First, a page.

Conference plans in motion with St. Joseph’s University from India

Hannah Williams, Assistant News Editor

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Cross-cultural bonds were forged last December when 26 graduate students and faculty members from the College of Health and Human Services journeyed to Bangalore, India to present research on mental health.

“[UNC Wilmington’s] School of Social Work and College of Health and Human Services cosponsored a Community Mental Health Conference with St. Joseph’s University’s School of Social Work in Bangalore, India,” said the UNCW Office of University Relations in a Vimeo video about the conference.

The School of Social Work at St. Joseph’s University in Bangalore hosted the conference, officially titled the Conference on Community Mental Health, and brought together students and professors from across the world to share research on mental health.

According to an article by UNCW News, the event attracted more than 500 people from the United States, South Africa, India, Afghanistan, Sri Lanka and Australia.

The UNCW group of attendees was composed of 10 faculty members from social work, nursing and gerontology, as well as 16 graduate students.

Dr. Arthur Frankel, professor of social work at UNCW and a keynote speaker at the conference, spoke to the significance of the multi-cultural bonds formed at this conference.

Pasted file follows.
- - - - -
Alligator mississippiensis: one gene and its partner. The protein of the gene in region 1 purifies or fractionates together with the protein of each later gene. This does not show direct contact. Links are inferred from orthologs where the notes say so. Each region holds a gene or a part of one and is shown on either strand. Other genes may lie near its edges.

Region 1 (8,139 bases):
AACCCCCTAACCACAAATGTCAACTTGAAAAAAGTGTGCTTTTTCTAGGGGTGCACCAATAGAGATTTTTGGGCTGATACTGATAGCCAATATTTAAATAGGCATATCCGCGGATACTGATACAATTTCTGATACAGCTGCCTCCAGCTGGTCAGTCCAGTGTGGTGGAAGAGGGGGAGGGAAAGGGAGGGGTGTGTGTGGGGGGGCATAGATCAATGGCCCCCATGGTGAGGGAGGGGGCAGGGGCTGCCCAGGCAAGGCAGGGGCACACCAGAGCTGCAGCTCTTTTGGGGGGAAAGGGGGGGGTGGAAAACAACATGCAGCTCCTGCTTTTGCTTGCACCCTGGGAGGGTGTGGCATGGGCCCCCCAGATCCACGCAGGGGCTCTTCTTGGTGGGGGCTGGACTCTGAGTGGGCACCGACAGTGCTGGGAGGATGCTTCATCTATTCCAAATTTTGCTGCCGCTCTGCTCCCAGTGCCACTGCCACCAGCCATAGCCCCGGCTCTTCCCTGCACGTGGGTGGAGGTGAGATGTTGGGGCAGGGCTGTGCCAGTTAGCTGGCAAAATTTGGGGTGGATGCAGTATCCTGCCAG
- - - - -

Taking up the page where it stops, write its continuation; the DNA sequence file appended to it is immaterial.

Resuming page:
“The [UNCW graduate] students stayed in university housing and were assigned a ‘buddy’ [from St. Joseph’s]. They made very close friends with their buddies… People did a lot of touring around Bangalore with their buddies, and faculty did that, too… We all had a great time and made tremendous friends,” said Dr. Frankel.

Dr. Frankel already had a connection with India, having traveled there for many years. When the president of St. Joseph’s emailed the UNC system regarding his desire for universities to make more contacts with India, Dr. Frankel gladly made a connection with the college. St. Joseph’s College later set plans in motion for the conference on mental health.

“The conference lasted for two days, and all the students presented a poster session, and all the faculty presented a session on one of the panels,” said Dr. Frankel.

According to the conference’s website, UNCW students made presentations to their diverse audiences on equally diverse topics.

Post-traumatic Stress in Hispanic Immigrant and Refugee Youth; Anorexia Nervosa; The Correlation Between American Food Additives, Pesticides, Nutrition and the Prevalence of Childhood Attention-Deficit/Hyperactivity Disorder; and A Randomized Controlled Trial of Mindfulness Versus Yoga: Effects on Depression and/or Anxiety in College Students were all topics chosen by UNCW graduate students.

“They have very different [mental health] problems than we do here. In India, it’s about survival. Their mental health research is related to issues that help people survive, whereas here, it’s more teaching people coping skills. The stakes are not as high here,” said Dr. Frankel.

Due to the success of this conference, CHHS has set plans in motion to bring students from St. Joseph’s College in Bangalore to UNCW for another conference.

“Kiran Jevan, director of the social work school in St. Joseph’s, is coming here to do a presentation on mental health in India. We have already set up applications for students who want to come here,” Dr. Frankel said.

UNCW’s part in the Conference on Community Mental Health can be expected to have a lasting impact on relations between St. Joseph’s College in Bangalore and UNCW.